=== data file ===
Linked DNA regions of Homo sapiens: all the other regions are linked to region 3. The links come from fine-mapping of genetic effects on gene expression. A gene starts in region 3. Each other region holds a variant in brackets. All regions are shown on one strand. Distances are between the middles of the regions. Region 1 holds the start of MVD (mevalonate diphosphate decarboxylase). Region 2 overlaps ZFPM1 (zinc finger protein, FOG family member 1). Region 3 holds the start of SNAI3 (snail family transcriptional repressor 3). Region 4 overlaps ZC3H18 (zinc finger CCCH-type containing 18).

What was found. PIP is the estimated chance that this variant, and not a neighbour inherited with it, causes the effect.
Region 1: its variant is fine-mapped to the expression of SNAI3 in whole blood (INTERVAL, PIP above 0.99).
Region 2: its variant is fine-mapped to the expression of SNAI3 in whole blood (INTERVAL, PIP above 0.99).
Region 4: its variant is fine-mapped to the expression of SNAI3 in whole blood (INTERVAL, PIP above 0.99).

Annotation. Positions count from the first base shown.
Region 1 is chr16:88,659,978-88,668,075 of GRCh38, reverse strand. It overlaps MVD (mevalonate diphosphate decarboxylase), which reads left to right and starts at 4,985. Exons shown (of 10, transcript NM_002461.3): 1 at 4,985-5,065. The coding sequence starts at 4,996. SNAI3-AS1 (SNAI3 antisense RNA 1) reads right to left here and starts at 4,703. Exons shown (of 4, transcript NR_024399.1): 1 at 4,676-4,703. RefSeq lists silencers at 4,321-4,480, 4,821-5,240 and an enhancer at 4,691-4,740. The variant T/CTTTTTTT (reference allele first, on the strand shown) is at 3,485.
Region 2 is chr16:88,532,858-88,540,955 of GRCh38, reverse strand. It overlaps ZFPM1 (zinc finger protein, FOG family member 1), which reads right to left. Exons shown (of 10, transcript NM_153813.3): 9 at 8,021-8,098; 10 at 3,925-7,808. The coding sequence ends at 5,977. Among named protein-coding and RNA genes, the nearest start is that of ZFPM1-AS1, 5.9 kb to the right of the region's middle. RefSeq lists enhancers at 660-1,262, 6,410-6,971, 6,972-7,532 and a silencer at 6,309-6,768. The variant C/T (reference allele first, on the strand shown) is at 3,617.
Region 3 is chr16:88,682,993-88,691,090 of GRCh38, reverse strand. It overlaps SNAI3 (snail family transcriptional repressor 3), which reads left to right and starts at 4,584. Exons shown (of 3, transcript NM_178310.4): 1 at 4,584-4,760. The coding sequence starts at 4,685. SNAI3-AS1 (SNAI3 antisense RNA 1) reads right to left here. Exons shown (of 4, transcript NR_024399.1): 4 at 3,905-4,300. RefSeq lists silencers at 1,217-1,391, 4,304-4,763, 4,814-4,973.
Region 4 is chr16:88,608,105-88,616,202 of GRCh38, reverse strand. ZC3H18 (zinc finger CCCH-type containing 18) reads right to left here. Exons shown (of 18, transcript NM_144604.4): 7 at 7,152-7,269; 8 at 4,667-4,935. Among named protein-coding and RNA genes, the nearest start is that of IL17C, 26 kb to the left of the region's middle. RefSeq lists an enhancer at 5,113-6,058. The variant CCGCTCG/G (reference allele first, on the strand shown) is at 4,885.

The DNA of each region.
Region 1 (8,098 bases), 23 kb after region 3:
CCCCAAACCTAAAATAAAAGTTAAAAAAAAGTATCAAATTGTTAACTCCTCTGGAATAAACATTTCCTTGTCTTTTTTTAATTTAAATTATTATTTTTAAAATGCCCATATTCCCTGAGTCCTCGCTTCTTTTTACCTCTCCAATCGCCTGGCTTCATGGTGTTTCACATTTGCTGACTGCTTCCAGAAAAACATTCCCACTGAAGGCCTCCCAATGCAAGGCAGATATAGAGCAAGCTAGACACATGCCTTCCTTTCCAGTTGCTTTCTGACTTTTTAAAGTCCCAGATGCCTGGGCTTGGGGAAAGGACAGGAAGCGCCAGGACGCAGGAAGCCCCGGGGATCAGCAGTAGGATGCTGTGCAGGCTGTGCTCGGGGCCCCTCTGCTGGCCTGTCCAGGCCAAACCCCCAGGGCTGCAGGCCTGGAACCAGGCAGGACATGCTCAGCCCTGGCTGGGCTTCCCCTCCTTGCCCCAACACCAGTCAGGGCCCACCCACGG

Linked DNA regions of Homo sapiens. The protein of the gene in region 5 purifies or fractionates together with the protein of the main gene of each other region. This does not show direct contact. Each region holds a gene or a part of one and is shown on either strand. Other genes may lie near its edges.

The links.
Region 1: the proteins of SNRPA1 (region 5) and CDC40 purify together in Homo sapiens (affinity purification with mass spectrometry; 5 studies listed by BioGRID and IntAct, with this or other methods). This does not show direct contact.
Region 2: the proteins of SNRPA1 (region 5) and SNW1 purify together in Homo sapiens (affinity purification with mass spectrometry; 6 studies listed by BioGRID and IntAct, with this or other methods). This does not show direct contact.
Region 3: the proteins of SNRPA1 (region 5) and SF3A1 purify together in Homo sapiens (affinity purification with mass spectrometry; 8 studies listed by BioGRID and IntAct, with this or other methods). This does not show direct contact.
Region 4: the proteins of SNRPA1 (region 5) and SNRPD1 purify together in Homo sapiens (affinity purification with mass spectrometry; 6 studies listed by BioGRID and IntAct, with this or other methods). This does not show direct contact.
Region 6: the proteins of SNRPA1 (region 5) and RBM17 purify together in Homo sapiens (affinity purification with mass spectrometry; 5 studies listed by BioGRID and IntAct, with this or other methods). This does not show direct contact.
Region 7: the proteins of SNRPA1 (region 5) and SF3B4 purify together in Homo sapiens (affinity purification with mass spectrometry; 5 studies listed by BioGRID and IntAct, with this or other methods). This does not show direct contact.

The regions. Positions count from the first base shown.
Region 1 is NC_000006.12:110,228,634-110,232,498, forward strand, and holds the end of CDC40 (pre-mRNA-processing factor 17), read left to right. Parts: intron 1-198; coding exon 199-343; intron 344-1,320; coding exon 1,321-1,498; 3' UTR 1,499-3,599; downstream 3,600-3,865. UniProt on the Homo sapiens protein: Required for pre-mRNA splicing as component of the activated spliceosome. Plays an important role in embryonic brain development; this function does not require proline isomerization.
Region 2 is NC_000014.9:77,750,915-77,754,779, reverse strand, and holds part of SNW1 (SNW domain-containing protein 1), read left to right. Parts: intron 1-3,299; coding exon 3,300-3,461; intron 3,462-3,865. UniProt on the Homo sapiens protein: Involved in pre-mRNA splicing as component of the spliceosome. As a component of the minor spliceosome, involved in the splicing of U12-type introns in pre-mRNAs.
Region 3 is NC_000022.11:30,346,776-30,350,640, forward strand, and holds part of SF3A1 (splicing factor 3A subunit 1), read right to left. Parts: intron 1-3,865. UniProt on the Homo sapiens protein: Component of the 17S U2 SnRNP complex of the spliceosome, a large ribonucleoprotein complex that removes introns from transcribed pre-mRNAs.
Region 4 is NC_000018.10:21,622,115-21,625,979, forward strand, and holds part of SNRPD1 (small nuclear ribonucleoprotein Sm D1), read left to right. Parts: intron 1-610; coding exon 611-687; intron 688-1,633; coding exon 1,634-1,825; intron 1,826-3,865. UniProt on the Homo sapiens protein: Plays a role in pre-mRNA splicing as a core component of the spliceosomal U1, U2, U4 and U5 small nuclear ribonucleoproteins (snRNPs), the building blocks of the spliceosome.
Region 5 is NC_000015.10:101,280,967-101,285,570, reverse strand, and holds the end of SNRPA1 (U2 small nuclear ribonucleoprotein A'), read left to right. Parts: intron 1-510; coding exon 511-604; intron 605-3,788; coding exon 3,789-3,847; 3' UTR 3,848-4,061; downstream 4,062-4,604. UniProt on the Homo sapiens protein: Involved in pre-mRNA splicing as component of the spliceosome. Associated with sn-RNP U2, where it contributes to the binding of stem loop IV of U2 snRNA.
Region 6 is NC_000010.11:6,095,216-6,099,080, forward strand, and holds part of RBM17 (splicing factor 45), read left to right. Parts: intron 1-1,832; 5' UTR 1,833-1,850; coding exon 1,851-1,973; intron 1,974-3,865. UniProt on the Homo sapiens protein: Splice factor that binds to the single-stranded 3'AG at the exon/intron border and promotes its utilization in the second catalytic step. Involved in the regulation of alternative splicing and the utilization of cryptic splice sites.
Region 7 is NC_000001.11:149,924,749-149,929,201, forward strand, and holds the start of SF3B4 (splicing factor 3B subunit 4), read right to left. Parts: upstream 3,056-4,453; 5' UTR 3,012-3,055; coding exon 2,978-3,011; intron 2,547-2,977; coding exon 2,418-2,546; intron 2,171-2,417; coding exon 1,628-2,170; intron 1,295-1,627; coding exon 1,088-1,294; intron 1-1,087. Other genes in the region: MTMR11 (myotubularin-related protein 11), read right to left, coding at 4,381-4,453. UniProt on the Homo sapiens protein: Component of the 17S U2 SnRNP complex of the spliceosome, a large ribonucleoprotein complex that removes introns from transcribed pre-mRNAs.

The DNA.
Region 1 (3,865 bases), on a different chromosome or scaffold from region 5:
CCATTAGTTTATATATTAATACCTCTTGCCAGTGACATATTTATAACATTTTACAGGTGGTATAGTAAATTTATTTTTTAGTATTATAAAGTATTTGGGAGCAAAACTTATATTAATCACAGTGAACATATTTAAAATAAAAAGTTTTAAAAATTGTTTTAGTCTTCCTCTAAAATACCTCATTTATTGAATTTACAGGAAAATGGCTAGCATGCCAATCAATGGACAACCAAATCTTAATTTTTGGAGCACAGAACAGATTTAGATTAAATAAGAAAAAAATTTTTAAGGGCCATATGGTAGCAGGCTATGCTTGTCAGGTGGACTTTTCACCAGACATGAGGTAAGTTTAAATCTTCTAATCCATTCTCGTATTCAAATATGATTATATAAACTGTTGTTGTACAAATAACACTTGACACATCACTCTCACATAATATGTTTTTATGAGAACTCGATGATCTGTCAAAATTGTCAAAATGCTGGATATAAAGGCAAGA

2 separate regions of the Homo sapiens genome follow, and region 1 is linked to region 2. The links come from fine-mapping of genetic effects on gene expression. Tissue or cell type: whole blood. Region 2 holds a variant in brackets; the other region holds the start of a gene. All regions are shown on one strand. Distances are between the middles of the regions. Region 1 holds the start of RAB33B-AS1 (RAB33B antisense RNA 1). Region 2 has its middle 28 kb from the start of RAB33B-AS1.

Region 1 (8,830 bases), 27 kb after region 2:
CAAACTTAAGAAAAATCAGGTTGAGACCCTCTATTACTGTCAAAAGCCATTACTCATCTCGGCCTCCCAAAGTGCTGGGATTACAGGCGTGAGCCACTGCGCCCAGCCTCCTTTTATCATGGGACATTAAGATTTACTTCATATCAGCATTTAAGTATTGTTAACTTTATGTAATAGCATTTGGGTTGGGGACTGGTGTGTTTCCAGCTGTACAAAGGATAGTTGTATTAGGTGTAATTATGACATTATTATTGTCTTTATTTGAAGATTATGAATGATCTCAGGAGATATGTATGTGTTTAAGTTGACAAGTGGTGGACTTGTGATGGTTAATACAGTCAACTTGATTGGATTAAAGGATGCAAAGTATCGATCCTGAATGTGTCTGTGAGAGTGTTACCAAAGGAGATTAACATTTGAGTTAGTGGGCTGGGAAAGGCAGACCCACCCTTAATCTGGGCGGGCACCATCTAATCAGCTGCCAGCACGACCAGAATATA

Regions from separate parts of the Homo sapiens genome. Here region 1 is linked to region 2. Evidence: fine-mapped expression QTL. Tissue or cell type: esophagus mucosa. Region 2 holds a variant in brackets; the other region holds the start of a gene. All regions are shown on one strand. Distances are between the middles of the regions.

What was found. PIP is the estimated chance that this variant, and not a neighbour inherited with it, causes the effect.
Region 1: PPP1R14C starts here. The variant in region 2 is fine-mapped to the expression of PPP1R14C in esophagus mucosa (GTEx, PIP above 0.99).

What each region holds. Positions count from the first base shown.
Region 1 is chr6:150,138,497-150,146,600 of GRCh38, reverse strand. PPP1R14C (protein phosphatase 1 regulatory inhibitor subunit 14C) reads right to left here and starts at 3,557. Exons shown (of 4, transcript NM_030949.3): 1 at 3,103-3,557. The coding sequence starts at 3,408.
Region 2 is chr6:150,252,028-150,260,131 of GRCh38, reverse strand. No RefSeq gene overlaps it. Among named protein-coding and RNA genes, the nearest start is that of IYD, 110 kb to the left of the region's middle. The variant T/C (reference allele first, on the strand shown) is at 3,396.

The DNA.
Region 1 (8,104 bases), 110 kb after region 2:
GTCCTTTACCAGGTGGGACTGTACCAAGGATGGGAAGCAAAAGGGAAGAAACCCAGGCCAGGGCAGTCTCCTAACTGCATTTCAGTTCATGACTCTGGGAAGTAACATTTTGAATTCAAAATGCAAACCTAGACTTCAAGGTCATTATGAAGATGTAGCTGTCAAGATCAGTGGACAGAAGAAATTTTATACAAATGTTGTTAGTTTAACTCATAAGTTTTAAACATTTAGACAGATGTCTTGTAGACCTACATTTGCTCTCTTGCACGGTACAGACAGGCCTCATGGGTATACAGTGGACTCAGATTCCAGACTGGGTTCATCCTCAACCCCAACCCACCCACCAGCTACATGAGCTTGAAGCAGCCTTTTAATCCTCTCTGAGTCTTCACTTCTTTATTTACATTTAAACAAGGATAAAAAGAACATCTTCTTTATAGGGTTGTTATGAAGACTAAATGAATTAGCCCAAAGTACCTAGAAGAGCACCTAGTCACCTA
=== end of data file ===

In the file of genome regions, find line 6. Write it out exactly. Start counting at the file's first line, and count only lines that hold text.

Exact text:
Annotation. Positions count from the first base shown.